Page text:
Health center at BHS re-opens this year; waiting list is a month long

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After one year of sitting empty and unused, the Belen High School school-based health center is full of students receiving vaccinations, physicals and treatment for illnesses.

The center opened its doors at the beginning of the school year to provide students from kindergarten through 12th grade with a part-time clinic.

Now that the health center is up and running, parents and students have told health center coordinator Crystal Connolly "they didn't realize how much it was needed until it was closed," she said.

The center is open from 7 a.m. to 3 p.m., Mondays, Tuesdays and Fridays. Patients are seen on a walk-in basis or by appointment at no cost.

Students are provided with medical and behavioral health services, as well as health education and laboratory services. These are the same services students would receive through a primary care or walk-in clinic, Connolly said.

"A lot of students find it to be a very good thing that we have therapy and primary care, because just being in high school is very stressful for a lot of kids and a lot of them can come here and feel comfortable enough to be here," she said.

Patients can see either a certified family nurse practitioner, Therese Hidalgo, on Fridays, or a licensed marriage and family therapist, Sonia L. Humérez, on Tuesdays and Fridays.

The center opened its doors in August after being shut down for the 2011-12 school year.

It closed its doors due to a conflict between the Health Insurance Portability and Accountability Act and Family Educational Rights and Privacy Act.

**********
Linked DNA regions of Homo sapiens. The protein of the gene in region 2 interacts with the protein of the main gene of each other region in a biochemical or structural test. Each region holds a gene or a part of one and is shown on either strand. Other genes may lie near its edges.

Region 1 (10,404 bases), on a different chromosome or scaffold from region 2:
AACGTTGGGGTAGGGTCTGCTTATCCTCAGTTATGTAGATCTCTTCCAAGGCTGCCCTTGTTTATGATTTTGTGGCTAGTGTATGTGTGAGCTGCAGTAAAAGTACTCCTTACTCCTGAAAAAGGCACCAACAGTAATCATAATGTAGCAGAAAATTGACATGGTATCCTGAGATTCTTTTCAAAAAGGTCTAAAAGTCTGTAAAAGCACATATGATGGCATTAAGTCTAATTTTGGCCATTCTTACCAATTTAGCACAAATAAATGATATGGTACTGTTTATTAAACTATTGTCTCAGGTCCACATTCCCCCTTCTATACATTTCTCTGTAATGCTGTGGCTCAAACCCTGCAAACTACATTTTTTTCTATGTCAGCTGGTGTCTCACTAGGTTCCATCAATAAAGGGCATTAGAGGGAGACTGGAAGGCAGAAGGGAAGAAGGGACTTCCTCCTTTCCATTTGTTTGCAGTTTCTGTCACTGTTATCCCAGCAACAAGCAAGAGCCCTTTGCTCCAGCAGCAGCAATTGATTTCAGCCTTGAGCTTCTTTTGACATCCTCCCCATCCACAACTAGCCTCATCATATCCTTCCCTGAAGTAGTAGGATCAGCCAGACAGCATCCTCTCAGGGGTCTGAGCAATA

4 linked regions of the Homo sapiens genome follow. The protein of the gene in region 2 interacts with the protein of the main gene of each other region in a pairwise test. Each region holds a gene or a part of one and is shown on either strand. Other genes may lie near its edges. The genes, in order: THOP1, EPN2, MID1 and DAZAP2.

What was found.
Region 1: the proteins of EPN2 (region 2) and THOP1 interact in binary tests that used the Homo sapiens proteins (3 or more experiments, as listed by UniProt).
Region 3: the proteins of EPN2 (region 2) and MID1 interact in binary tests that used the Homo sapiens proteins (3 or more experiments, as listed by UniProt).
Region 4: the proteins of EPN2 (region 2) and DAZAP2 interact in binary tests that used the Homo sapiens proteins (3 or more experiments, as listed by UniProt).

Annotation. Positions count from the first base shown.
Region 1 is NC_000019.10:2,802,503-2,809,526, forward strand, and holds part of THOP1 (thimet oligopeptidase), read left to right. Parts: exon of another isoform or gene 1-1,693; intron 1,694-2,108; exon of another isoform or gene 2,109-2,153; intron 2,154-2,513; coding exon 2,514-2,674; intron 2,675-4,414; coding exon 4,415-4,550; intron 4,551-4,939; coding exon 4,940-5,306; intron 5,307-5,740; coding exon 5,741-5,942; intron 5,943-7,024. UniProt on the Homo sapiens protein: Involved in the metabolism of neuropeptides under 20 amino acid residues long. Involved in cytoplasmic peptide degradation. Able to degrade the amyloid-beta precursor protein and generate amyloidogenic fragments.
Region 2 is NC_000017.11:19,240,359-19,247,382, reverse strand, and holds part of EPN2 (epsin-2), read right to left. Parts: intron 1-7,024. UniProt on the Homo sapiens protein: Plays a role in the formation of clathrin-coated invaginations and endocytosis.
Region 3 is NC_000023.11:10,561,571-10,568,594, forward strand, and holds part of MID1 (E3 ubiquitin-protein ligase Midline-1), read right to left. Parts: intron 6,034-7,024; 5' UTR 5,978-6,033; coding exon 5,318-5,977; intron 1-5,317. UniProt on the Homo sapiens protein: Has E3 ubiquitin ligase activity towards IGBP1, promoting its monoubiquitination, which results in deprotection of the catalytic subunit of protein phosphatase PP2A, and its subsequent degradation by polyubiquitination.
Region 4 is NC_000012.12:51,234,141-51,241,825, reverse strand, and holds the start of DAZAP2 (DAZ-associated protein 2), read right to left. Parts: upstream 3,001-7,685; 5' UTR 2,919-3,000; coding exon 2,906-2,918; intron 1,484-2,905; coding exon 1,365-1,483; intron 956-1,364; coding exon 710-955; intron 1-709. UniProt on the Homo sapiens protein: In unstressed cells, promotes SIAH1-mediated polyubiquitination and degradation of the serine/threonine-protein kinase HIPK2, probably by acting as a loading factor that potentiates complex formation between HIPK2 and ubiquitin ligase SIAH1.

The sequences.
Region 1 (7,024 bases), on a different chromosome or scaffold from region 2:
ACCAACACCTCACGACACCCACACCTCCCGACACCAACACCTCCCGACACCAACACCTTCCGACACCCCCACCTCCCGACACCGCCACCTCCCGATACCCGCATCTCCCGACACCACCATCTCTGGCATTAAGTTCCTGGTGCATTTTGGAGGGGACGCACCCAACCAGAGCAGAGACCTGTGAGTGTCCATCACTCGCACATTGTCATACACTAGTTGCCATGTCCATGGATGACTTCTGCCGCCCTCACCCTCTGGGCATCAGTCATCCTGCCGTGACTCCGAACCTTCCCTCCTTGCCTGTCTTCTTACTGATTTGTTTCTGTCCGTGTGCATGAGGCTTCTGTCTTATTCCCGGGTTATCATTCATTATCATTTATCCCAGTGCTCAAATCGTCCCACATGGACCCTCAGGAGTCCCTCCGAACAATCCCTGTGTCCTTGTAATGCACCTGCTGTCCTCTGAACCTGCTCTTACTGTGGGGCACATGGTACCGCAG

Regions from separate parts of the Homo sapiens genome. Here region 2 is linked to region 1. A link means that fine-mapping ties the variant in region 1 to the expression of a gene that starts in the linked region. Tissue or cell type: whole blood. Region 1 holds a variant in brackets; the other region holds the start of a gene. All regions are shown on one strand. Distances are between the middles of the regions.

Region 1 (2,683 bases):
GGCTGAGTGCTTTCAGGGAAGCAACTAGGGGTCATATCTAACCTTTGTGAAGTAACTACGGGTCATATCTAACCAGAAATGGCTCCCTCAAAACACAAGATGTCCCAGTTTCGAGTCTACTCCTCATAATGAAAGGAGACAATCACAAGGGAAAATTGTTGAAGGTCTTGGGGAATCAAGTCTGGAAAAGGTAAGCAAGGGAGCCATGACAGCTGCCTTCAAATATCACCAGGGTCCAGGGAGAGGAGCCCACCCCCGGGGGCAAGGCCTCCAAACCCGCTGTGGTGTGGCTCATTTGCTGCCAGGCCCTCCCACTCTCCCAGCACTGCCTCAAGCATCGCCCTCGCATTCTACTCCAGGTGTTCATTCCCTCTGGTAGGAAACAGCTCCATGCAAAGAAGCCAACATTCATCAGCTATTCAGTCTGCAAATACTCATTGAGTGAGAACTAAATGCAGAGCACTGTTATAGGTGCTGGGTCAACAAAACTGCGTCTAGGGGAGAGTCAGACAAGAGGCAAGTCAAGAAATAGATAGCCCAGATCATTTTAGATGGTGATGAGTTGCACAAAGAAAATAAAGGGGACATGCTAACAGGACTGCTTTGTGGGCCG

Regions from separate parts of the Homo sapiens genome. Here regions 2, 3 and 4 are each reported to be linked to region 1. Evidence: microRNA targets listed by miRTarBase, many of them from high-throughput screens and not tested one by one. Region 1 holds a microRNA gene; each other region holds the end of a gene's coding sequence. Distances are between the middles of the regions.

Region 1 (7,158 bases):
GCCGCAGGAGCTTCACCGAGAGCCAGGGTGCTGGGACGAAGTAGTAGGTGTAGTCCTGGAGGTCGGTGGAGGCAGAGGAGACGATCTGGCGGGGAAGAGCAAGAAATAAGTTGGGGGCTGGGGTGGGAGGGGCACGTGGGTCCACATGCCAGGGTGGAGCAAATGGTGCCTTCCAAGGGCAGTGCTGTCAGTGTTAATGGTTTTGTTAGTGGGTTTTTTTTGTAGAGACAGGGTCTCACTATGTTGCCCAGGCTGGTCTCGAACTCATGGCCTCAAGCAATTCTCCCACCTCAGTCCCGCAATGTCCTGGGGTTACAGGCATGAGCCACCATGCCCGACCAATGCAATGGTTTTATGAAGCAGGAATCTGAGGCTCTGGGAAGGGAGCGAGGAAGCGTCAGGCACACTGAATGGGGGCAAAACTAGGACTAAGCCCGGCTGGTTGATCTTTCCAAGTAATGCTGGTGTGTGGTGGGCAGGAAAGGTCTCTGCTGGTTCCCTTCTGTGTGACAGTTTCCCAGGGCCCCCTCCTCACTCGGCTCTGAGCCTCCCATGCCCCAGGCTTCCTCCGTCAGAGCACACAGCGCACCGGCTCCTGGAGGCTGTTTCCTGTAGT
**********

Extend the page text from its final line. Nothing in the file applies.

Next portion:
Because the health center was managed and funded by the Belen Consolidated Schools, the two confidentiality acts clashed in regards to patient privacy.

"HIPAA states that records should be kept private under a privacy act where the patient or guardian gives consent to release information," Connolly said. "Under FERPA you don't have that, so any parent could come and ask for the records."

HIPAA protects the privacy of an individual's health information. FERPA protects the privacy of student educational records, which can be accessed by parents until the child reaches 18 years old.

The center is now funded by the Central Region Education Cooperative and managed by the University of New Mexico's College of Nursing.

As the school year's progressed, the center has gone from treating one or two patients a day to being fully booked more than a month in advanced with appointments.

Having a health center nearby prevents parents from having to miss work to transport their student to their primary care provider, not to mention missed class time for students.

"We are school based, so kids don't have to miss out on a full day of class versus they miss like an hour or so of class," Connolly said.

It also aids teenage mothers in getting care for their babies when they come down with a bug without skipping school to do so, said Becky Rivera, the New Generation Learning Center's day care director.

"It gives me … and my staff that work in day care and my teen parents peace of mind that we have access to immediate medical care if we need it, and when working with babies under 2, that's very important," Rivera said.

One of the center's goals is to prove health centers are needed throughout the county, since this is the only one in the county, and receive additional funding to extend their hours, Connolly said.

For information about the center or to schedule an appointment, call 966-1386.


-- Email the author at aortiz@news-bulletin.com.